Setting Vehicle Policies
We can think of at least two good reasons for having a vehicle policy if you
have employees using your vehicles:
- Good vehicle policies help you reduce
respondeat superior liability. The term "respondeat superior"
is a lawyer's way of saying, "As long as your employee is using your
vehicle to perform work for you, I'm holding you responsible if the employee
gets into an accident with that vehicle." If your policy prohibits
employees from using your company's vehicles for personal use and an
employee gets into an accident with one while transporting some flowers the
employee was going to plant in his or her garden, it's easier to argue that
you are not responsible for the accident.
- Good vehicle policies help limit the tax
consequences of having employees use vehicles. The IRS is wary of people
who try to lower their income and payroll taxes by negotiating with their
employers for fringe benefits — which these people assume are
non-taxable — instead of higher salaries. One example is people who ask
for full-time use of a company car. These folks figure, "give me a car
that would cost me $300 a month to lease instead of an extra $300 in salary,
and I can avoid paying income tax on that $300."
For this reason, the IRS has special rules requiring employers to report the
fringe benefit associated with having a company car as taxable compensation.
If it is practical for you to establish vehicle policies that restrict
personal use of your vehicles by employees, it may save you the hassles of
withholding the value of vehicular fringe benefits from employee paychecks,
and sending that money to the IRS.
Here are a few suggestions for drafting vehicle policies that meet your
needs. For more general information on drafting policies, please read communicating
- Be restrictive, but practical, about use of your vehicles. The less
your employees use your vehicles for personal use, the better. Less personal
use usually means less mileage put on your vehicles. Less personal
use also makes it less likely that you'll end up liable for accidents that
your employees could get into while doing things, like moving their
furniture, that don't generate profits for your company.
On the other hand, a certain amount of personal use may be inevitable. One
example is the employee who stops by McDonald's for lunch between work jobs.
Another example is where an employee's home is closer to a work site than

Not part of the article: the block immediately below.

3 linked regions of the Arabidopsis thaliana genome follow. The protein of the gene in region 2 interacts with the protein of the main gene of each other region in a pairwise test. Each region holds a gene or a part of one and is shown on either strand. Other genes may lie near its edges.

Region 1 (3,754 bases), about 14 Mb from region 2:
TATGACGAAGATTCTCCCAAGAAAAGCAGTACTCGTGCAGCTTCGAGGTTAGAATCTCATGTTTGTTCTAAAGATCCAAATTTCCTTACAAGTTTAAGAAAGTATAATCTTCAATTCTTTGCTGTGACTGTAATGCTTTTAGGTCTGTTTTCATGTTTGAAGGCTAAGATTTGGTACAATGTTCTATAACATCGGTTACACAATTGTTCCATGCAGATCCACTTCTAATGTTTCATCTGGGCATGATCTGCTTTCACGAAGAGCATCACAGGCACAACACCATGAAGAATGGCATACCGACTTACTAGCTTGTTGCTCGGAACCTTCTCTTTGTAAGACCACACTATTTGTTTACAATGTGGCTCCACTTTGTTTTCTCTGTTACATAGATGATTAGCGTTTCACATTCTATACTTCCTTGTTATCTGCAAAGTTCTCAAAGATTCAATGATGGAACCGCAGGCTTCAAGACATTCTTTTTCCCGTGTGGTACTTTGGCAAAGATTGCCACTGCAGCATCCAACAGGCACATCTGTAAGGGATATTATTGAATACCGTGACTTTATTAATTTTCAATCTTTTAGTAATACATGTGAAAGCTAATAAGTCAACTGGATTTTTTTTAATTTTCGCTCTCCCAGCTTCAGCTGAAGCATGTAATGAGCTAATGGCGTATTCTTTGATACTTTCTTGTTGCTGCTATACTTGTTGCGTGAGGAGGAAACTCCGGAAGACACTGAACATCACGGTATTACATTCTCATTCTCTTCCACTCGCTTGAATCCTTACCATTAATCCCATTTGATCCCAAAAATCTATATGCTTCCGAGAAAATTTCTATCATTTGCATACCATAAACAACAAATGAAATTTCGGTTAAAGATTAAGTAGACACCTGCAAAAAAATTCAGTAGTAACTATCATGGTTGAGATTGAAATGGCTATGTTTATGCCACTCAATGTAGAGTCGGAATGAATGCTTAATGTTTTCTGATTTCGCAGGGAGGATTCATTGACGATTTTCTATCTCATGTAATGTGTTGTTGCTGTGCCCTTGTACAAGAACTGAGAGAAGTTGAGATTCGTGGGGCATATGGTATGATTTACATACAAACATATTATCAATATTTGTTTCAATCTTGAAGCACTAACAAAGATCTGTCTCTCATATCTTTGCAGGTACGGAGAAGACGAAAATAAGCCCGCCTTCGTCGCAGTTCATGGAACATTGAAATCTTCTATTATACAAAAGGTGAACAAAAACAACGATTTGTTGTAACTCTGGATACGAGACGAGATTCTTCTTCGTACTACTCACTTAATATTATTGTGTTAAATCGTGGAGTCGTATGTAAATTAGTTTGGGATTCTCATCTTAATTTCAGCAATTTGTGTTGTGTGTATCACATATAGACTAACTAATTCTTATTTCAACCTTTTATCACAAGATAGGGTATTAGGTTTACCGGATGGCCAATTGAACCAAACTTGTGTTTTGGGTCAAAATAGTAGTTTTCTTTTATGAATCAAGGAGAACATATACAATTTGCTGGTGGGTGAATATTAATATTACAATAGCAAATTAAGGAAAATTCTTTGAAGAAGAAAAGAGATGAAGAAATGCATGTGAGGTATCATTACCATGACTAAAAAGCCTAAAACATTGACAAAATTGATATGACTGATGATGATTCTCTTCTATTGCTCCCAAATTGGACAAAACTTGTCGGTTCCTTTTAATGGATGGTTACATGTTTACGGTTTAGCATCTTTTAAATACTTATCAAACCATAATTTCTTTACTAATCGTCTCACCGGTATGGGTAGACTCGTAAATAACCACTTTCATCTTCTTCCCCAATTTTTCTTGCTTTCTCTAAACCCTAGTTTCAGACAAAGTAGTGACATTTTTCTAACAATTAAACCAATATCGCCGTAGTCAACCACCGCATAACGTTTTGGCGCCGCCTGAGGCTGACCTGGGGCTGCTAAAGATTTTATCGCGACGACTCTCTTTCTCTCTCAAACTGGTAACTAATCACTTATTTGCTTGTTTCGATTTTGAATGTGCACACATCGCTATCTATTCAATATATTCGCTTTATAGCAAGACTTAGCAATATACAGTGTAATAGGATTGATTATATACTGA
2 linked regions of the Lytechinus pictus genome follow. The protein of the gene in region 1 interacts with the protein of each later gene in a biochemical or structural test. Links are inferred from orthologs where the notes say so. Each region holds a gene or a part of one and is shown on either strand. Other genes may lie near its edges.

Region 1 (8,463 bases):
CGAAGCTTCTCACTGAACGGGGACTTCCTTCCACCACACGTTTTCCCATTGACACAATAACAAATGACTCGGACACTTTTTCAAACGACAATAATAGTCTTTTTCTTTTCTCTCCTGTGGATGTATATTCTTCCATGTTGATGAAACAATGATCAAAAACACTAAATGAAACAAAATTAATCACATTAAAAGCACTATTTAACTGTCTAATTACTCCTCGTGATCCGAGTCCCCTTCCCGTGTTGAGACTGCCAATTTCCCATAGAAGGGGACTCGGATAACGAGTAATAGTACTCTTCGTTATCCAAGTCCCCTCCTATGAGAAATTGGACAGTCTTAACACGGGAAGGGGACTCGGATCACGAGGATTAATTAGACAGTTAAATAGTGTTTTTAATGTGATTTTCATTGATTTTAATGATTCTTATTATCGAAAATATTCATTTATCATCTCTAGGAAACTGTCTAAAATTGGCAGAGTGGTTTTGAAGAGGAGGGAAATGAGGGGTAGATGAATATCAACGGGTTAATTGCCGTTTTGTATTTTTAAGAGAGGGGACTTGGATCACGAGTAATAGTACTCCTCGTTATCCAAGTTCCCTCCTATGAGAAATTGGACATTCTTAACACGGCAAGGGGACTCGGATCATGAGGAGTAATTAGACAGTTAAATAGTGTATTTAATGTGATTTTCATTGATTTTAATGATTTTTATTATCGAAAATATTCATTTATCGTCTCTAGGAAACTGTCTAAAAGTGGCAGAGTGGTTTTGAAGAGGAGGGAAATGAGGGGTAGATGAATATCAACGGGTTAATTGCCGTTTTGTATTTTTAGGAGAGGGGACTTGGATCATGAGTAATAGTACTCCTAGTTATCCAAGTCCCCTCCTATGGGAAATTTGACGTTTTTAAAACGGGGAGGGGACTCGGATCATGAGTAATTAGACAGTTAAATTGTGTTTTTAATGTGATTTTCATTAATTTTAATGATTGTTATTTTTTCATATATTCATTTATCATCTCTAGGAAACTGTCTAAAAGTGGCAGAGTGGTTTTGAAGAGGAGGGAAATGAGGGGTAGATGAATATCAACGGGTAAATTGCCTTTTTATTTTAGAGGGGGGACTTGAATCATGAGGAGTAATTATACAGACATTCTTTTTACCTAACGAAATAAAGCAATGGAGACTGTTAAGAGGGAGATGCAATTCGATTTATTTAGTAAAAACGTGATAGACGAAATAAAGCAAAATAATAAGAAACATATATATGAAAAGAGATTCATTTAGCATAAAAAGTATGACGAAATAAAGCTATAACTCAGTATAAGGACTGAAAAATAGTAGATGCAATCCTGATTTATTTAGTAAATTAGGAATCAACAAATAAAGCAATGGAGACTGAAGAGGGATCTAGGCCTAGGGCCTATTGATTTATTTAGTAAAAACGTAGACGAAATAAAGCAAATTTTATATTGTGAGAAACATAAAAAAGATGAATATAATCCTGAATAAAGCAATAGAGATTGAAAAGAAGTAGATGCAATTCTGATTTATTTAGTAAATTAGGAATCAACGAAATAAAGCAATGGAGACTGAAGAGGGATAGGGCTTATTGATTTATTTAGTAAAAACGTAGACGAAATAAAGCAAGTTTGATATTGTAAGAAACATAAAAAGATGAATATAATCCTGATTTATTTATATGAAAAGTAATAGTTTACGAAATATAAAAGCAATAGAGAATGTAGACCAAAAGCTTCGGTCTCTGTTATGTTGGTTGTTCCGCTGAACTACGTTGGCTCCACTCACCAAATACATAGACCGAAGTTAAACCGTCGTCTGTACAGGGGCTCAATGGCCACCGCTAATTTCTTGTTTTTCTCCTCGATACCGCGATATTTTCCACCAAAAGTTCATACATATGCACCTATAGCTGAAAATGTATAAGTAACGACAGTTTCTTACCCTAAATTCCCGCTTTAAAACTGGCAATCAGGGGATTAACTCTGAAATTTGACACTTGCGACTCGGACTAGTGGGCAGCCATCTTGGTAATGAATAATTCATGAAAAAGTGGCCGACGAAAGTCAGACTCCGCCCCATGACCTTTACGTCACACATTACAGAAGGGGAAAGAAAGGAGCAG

your company office. In such a case it may be more practical to let the
employee commute to work in your vehicle.
- Use firm, but positive, language. Unless your employees take your
policy seriously, it doesn't do any good. When you draft a vehicle policy,
therefore, it usually helps to indicate what may happen to employees who
violate the policy. Because different violations of the policy may call for
different consequences, don't be too specific unless you need to be. For
example, your policy could use phrases like, "Unauthorized personal use
of a company vehicle may result in loss of vehicle privileges, or more
serious discipline up to and including discharge..." and "Use of
company vehicles while under the influence of alcohol or illegal drugs will
result in immediate termination." Remember that even if your policy
describes serious consequences for employees who violate the policy, you can
still present the policy in a positive way.
You could include an introduction to the policy that says
"Our company vehicles cost a lot of money to purchase,
maintain, and insure. When employees use company vehicles for
unauthorized purposes, this drives up our vehicle costs in many
ways, and it hurts the company's bottom line. This hurts us all
because it means less money for such things as salaries,
benefits, and product development. Therefore, please help us by
observing the following vehicle rules..."
- Make your policy flexible enough to cover a variety of situations. If you
list vehicle uses that are prohibited, use terms like "including, but
not limited to."
- Be sure to prohibit vehicle use by employees who are under the influence
of alcohol or illegal drugs.
- To reduce the chances of a successful negligent
lending of a vehicle claim being made against you, consider a provision
in the policy that will alert you when an employee is under the influence of
a legal drug that impairs driving. (For example, an allergy medicine
that causes drowsiness.) Be careful about having employees tell you about
such things unless you are prepared to have someone drive in their place.
The worst thing you can do is let an employee take the wheel after the
employee has specifically told you that he or she is unfit to drive.
prepared to enforce your vehicle policies by disciplining your workers.